Nkhata Bay acting nutrition HIV and Aids officer Joshua Nyirenda has expressed concern over the increasing number of anti-retroviral therapy (ARV) defaulters in the district.
He said this on Friday at Chihame II Ground in group village head Mchingalombo in Traditional Authority Kabunduli during the commemoration of the district’s World Aids Day under the theme Communities Make a Difference: End HIV and Aids by 2030.
Nyirenda said half of the total number of people living with HIV stopped collecting drugs from the district’s health facilities.
“Out of the 10 070 people living with HIV in Nkhata Bay, 45.4 percent stopped collecting drugs at our district health centres while others are collecting from somewhere,” he said.
Nyirenda also said one percent of the defaulters completely stopped medication.
“Most of the times people stop taking medication because of religious beliefs. But we are saying after being prayed for by the religious leaders, let us stick to medication.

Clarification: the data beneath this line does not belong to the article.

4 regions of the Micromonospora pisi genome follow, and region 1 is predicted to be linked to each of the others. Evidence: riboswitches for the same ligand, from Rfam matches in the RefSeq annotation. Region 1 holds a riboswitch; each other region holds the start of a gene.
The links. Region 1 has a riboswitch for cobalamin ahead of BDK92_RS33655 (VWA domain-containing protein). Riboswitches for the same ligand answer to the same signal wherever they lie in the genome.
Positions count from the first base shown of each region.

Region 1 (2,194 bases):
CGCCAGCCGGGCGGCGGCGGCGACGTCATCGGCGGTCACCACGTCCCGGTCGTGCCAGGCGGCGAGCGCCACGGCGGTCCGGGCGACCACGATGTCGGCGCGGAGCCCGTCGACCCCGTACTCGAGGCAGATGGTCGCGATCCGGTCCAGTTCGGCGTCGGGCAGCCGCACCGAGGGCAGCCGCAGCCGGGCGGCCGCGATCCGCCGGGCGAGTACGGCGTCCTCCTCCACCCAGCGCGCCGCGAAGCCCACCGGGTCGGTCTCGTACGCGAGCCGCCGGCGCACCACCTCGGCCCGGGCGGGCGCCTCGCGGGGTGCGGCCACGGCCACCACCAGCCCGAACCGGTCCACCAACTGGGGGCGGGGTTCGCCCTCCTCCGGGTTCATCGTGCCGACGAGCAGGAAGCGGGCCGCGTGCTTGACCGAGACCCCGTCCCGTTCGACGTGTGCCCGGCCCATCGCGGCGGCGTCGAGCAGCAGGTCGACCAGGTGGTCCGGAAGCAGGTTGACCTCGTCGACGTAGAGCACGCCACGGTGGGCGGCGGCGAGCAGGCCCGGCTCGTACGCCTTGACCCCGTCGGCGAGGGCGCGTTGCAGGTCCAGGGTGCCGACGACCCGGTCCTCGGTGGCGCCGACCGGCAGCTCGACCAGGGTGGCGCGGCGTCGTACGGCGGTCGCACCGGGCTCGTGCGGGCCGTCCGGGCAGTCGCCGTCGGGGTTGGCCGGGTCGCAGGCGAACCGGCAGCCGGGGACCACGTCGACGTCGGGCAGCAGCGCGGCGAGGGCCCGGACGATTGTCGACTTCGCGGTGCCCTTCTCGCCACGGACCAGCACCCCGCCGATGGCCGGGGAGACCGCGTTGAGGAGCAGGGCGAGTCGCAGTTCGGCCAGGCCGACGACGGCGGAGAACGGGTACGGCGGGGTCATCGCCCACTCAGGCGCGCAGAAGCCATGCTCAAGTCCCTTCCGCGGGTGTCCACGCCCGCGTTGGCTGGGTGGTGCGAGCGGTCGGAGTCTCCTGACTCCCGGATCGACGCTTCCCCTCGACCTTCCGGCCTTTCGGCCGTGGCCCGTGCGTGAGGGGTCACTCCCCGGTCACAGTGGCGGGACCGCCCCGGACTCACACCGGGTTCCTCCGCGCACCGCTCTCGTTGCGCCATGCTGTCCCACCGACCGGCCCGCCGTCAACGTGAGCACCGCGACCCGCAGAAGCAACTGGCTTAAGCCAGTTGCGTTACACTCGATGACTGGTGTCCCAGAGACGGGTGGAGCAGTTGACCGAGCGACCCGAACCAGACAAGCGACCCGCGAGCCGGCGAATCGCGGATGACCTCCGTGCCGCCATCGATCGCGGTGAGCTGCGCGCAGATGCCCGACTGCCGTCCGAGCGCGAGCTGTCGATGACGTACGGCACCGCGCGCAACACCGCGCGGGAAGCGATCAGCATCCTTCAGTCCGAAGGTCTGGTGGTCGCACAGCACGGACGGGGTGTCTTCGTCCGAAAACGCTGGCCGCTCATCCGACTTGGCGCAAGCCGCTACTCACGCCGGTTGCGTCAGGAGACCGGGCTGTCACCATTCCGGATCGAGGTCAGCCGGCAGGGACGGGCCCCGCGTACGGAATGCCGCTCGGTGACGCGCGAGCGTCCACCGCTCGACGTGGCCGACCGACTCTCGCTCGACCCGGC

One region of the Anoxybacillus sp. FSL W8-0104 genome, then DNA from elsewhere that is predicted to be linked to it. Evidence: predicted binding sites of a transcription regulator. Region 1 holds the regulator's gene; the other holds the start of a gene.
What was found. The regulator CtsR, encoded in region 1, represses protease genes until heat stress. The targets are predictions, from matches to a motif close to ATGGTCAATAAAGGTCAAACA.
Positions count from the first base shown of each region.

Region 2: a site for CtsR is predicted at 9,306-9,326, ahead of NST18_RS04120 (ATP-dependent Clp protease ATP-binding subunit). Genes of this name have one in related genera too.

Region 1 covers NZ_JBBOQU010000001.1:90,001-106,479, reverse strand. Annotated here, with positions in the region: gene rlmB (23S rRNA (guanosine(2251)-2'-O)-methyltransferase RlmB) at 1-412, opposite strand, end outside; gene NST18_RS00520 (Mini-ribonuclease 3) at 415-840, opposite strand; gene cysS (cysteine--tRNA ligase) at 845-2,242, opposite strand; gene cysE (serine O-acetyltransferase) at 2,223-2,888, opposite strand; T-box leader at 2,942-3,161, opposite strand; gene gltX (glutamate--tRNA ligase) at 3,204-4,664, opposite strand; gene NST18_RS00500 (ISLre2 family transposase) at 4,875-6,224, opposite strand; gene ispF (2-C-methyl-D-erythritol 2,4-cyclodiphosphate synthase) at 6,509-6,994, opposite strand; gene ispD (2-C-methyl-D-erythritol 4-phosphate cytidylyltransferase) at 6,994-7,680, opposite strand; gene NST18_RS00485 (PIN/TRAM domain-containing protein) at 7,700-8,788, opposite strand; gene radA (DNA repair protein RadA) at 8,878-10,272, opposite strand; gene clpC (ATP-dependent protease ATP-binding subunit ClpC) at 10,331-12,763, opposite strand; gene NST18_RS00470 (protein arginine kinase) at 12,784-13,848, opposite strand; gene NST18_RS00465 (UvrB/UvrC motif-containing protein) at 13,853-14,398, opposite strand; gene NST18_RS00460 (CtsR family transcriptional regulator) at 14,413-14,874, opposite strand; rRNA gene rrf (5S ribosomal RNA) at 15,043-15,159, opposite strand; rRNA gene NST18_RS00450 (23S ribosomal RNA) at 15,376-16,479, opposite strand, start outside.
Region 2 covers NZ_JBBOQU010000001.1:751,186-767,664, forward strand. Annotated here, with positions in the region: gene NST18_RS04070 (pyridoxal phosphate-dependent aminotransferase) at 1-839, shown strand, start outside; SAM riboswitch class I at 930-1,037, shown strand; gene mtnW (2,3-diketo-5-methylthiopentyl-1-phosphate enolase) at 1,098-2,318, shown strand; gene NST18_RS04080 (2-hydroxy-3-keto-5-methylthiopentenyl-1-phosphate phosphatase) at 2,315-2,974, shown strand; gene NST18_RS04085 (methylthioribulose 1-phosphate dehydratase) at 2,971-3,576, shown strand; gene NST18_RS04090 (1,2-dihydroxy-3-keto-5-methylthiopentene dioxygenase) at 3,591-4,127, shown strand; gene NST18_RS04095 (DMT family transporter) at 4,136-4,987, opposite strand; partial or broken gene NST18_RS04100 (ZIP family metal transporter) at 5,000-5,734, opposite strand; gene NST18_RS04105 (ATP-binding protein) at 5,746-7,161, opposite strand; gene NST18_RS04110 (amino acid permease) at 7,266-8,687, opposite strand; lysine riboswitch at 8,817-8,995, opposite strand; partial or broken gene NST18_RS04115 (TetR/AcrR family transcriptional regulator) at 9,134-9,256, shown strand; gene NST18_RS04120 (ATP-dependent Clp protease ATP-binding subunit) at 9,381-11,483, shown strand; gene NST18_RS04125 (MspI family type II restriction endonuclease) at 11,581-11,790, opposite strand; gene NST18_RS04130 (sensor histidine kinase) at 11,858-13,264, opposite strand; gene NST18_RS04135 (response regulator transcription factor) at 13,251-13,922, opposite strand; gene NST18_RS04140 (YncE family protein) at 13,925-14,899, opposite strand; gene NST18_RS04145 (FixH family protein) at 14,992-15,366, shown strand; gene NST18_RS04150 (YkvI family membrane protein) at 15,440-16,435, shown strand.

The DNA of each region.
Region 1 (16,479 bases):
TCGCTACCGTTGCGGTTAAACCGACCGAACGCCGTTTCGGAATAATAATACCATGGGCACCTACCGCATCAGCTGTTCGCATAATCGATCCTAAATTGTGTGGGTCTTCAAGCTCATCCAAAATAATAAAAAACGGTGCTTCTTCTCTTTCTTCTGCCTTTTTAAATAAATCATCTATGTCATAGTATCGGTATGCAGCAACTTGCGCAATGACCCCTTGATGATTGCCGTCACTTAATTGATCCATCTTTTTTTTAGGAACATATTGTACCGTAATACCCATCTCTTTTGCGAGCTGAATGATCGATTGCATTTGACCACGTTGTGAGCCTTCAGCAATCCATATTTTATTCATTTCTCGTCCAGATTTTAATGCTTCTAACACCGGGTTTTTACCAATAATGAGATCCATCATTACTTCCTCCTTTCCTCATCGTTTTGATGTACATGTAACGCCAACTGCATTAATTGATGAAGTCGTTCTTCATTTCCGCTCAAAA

“God would love to be worshiped by healthy people,” he said.
Nyirenda then appealed to traditional and religious leaders and guardians to help the district’s health office to end the practice.
Nkhata Bay District Council vice-chairperson Cyria Nyamwera asked people living with HIV to continue taking drugs to save their lives.
“If we register many defaulters, it won’t be good for the district and the country as a whole.
“We have to do something to ensure there is nobody who defaults taking ARVs,” he said.
An Anglican Church pastor based in the area, the Reverend Kennedy Chilowa, said people should go to hospital for verification if they believe to have been healed through prayers and not just stop taking medication.